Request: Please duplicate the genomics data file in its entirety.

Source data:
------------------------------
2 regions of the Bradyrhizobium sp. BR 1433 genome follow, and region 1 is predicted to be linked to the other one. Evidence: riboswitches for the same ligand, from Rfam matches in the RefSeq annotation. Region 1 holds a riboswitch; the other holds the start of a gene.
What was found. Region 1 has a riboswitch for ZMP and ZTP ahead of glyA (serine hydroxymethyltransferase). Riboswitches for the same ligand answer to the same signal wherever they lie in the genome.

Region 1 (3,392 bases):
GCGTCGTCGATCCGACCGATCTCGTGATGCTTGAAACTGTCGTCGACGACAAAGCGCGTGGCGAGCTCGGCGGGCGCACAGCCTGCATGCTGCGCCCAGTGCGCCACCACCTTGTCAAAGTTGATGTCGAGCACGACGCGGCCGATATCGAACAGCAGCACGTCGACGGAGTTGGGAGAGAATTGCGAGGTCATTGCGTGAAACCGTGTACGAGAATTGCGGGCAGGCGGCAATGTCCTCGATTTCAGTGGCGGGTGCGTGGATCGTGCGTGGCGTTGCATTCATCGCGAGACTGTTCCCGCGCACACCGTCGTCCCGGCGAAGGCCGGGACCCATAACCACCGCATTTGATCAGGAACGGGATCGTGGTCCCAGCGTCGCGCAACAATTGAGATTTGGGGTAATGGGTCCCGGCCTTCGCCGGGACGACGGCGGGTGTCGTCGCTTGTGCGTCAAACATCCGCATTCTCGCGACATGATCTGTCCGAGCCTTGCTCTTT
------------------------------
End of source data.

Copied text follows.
2 regions of the Bradyrhizobium sp. BR 1433 genome follow, and region 1 is predicted to be linked to the other one. Evidence: riboswitches for the same ligand, from Rfam matches in the RefSeq annotation. Region 1 holds a riboswitch; the other holds the start of a gene.
What was found. Region 1 has a riboswitch for ZMP and ZTP ahead of glyA (serine hydroxymethyltransferase). Riboswitches for the same ligand answer to the same signal wherever they lie in the genome.

Region 1 (3,392 bases):
GCGTCGTCGATCCGACCGATCTCGTGATGCTTGAAACTGTCGTCGACGACAAAGCGCGTGGCGAGCTCGGCGGGCGCACAGCCTGCATGCTGCGCCCAGTGCGCCACCACCTTGTCAAAGTTGATGTCGAGCACGACGCGGCCGATATCGAACAGCAGCACGTCGACGGAGTTGGGAGAGAATTGCGAGGTCATTGCGTGAAACCGTGTACGAGAATTGCGGGCAGGCGGCAATGTCCTCGATTTCAGTGGCGGGTGCGTGGATCGTGCGTGGCGTTGCATTCATCGCGAGACTGTTCCCGCGCACACCGTCGTCCCGGCGAAGGCCGGGACCCATAACCACCGCATTTGATCAGGAACGGGATCGTGGTCCCAGCGTCGCGCAACAATTGAGATTTGGGGTAATGGGTCCCGGCCTTCGCCGGGACGACGGCGGGTGTCGTCGCTTGTGCGTCAAACATCCGCATTCTCGCGACATGATCTGTCCGAGCCTTGCTCTTT